Review in a Hurry: Rick (Owen Wilson) and Fred (Jason Sudeikis) are seemingly happy, married suburban BFFs. When their wives (Jenna Fischer and Christina Applegate) get tired of their foolish man-boy antics, they grant their men a one-week, no-strings-attached, hall pass from marriage. Because this is somehow supposed to strengthen their relationship. Sound stupid? It is.
The Bigger Picture: After a four-year absence, the Farrelly brothers are back with a pile of crap so big, it should be a punch line in a future Farrelly brothers movie. The bros, it seems, have risen from a coma in which they've lost all ability to form a story with proper pacing, non-awkward acting, digestible plot lines, relatable characters, and non-gratuitous poop jokes. Be warned, Hall Pass is no There's Something About Mary. Heck, or even Stuck on You. Or Dumb and Dumber...
Married to attractive women and living in nice houses in Providence, Rhode Island seems like a total bummer—and apparently, that's why Rick and Fred occasionally check out other women. This is a big issue for shrill wives, Maggie and Grace, and rather than just roll with it and maybe partake in some male gazing themselves, they free their husbands from the confines of The American Dream and take off for Cape Cod for a week.
With their wives out of the picture, Wilson and Sudeikis, gather up their vicariously curious, bumbling married bromates and head out to Applebee's, where they think the hot single chicks will be waiting for them with open arms. Giving credit where it's due, Wilson and Sudeikis play well off each other with Sudeikis holding his own in his first lead role.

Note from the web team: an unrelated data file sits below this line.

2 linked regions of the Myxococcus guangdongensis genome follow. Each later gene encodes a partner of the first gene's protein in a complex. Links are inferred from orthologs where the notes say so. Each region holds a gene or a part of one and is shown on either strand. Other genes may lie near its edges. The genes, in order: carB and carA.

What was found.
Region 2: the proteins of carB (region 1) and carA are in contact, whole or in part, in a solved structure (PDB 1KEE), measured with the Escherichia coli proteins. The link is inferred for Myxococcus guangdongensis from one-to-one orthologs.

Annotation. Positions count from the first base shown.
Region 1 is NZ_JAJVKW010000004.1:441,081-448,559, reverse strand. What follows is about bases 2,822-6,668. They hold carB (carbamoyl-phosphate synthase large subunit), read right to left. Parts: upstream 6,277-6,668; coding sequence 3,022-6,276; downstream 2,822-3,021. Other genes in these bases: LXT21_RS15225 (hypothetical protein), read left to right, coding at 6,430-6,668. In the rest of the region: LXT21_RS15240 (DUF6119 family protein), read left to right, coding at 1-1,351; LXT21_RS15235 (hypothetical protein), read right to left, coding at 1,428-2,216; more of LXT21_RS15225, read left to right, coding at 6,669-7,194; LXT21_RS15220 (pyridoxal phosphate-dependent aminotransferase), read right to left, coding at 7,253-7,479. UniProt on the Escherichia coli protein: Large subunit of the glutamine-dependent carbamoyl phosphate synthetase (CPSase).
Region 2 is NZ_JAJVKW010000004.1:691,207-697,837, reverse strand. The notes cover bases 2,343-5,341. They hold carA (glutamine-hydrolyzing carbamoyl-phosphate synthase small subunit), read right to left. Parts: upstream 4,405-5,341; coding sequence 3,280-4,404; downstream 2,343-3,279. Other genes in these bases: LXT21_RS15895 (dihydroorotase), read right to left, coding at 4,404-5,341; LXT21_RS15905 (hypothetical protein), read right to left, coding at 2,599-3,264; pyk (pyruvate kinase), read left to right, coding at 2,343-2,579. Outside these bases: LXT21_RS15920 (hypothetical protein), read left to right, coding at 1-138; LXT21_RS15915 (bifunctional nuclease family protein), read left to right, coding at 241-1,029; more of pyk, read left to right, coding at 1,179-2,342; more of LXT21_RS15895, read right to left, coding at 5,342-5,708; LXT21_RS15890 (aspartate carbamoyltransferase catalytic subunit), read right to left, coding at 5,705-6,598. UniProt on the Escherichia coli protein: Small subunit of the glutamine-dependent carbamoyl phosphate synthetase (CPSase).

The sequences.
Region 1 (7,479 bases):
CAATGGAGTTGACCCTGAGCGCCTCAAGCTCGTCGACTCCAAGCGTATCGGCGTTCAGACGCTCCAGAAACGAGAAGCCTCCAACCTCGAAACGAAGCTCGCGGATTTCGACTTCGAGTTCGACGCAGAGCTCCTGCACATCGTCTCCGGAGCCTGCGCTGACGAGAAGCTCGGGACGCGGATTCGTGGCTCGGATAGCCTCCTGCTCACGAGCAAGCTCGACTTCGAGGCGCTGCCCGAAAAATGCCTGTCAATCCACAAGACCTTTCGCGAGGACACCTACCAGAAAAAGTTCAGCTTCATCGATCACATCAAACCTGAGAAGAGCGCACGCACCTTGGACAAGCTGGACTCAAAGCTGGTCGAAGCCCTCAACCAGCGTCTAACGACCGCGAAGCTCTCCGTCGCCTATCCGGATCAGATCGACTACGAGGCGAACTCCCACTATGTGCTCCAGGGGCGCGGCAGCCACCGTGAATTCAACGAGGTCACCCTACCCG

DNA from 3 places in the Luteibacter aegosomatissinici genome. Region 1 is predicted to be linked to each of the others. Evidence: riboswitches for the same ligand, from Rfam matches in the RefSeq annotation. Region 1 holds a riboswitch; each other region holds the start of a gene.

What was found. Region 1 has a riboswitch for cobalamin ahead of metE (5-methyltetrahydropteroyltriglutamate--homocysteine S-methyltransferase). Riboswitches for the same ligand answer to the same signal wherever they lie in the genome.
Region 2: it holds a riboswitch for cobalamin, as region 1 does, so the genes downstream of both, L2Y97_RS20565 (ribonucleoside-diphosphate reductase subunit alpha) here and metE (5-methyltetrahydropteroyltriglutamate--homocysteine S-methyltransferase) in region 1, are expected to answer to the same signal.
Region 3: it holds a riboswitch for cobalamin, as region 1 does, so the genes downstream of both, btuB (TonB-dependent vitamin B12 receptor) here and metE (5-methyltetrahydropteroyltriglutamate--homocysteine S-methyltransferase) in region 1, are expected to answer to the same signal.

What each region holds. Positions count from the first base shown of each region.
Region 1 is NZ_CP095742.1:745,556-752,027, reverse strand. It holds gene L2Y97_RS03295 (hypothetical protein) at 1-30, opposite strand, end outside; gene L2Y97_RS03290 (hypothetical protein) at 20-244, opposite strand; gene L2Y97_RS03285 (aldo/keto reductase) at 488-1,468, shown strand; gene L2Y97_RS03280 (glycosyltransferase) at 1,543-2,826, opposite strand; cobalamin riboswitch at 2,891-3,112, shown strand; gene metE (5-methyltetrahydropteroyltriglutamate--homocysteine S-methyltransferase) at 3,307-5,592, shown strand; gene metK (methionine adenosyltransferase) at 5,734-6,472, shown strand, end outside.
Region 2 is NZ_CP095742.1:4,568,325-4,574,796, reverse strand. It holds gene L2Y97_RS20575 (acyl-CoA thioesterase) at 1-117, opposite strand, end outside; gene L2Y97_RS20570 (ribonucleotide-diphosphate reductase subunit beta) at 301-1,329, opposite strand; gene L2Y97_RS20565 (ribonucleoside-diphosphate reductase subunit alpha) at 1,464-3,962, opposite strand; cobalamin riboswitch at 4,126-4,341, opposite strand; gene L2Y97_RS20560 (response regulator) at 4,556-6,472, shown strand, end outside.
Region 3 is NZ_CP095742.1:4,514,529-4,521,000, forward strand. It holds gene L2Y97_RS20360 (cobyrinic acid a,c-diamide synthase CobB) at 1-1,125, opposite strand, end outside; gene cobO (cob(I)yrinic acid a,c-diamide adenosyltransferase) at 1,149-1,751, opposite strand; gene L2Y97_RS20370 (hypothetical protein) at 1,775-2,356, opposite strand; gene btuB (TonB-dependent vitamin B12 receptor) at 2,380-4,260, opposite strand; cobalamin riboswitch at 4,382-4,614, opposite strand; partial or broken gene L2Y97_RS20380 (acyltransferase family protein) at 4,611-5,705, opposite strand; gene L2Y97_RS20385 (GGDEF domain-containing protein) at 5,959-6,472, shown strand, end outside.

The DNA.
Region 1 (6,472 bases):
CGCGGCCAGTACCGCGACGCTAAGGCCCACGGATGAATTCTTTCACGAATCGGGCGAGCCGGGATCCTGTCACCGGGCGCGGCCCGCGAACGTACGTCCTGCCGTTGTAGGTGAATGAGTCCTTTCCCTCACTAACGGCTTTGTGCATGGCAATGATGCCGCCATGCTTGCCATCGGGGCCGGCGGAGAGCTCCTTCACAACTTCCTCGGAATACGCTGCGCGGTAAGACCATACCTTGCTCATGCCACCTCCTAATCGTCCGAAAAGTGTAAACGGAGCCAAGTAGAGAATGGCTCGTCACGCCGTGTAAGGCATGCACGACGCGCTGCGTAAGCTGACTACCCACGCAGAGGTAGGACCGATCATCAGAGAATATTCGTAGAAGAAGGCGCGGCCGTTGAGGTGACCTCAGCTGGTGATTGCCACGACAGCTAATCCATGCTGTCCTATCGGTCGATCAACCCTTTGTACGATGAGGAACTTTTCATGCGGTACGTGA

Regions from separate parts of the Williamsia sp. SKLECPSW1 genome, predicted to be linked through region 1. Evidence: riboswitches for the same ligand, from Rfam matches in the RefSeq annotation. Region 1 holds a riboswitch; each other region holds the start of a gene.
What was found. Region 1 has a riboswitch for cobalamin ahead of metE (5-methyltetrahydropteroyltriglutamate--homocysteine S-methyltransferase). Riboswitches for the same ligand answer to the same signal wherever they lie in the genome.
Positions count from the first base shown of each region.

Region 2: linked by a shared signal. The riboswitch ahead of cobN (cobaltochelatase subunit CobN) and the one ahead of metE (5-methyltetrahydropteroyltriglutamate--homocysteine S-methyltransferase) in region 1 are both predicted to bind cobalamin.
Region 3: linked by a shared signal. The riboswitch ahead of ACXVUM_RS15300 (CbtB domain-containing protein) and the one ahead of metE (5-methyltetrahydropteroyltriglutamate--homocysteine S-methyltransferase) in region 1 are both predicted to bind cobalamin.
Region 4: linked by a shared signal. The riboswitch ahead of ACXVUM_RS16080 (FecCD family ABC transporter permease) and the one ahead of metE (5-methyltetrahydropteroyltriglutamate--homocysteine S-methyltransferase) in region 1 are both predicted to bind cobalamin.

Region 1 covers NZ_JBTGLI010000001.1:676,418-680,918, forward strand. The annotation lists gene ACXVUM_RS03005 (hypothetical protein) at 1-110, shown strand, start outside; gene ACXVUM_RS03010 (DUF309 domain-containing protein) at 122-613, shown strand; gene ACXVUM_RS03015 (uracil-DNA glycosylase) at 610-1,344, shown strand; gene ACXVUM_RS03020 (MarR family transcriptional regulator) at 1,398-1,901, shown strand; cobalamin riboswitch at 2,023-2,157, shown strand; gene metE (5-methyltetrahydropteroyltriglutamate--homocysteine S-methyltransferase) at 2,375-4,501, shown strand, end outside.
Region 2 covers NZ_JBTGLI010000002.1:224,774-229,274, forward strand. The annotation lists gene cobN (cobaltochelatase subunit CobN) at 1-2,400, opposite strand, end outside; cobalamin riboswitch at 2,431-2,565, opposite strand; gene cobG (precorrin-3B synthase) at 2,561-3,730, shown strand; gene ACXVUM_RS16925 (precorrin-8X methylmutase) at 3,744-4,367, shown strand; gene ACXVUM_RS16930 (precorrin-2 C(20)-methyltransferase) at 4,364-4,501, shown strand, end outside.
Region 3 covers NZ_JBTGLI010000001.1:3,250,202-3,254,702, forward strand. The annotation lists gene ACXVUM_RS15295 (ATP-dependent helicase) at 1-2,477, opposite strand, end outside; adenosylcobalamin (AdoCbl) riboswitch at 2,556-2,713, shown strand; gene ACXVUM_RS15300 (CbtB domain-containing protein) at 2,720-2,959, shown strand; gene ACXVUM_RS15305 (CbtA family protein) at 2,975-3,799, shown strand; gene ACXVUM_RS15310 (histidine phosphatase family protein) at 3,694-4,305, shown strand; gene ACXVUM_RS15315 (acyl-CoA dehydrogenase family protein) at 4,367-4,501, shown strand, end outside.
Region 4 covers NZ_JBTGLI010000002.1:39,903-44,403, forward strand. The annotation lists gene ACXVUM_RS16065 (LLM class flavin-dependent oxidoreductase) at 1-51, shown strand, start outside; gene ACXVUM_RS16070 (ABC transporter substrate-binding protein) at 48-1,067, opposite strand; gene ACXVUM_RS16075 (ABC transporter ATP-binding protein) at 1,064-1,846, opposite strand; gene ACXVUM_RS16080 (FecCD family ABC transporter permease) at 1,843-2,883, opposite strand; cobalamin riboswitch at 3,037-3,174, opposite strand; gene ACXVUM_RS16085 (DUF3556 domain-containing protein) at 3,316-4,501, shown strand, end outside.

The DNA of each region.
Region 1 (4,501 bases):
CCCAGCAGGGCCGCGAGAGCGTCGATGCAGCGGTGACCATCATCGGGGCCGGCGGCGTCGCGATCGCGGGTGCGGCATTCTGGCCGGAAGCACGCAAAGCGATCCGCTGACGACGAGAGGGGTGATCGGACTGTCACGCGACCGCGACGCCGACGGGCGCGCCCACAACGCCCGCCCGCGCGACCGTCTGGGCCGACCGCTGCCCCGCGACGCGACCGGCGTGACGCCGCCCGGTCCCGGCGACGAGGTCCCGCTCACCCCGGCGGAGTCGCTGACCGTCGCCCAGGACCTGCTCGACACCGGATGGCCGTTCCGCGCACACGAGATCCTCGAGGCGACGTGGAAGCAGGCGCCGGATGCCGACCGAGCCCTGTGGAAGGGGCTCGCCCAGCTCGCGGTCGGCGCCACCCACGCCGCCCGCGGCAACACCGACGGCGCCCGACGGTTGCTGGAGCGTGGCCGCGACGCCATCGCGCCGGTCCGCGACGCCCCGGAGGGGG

Days of living single go by, filled with crude adventures happening around every corner. One fortuitous scene involving pot brownies takes place on a golf course (cue bumbling bromate pooping in a sand pit).
In another, Wilson falls asleep in a hot tub only to be rescued by a guy with an enormous wang (pretty sure this is where the R-rating stakes its claim), and yet the dorky protagonists fail to get laid.
Meanwhile, the wives, Fischer and Applegate, are spring breaking it up down at the Cape. This nod to the fact that women have needs too comes at the expensive of lines like, "We've fulfilled our wives' dreams." Those dreams being a jobless existence in the suburbs?
The guys eventually figure out that being single isn't as great as they remembered and reunite with their wives for a saccharine filled predictability fest with a few unresolved gaping plot holes. SPOILER ALERT! Oops, actually one of the four actually gets laid.
This is a Farrelly brothers movie after all, and therefore plot devices and character motivation shouldn't matter as much as hilarious and raunchy gags, and in this case they definitely don't. But unfortunately, the gags don't make up for the movie's lack of substantial sensibilities, like a believable story that kind of makes sense. Hall Pass is in a way, Farrelly-light. Even their signature defecation jokes are crappy (hee) and so inorganically placed throughout the movie that they seem a last minute Hail Mary suggested by a focus group composed of 14 year old boys. The brothers have all but taken the humor out of gross-out-humor, and what's left is just...gross.
The 180—a Second Opinion: You can't polish a turd, but Owen Wilson certainly gets close. His aw-shucks demeanor and likeability go a long way.
(Originally published Feb. 24, 2011, at 6 p.m. PT)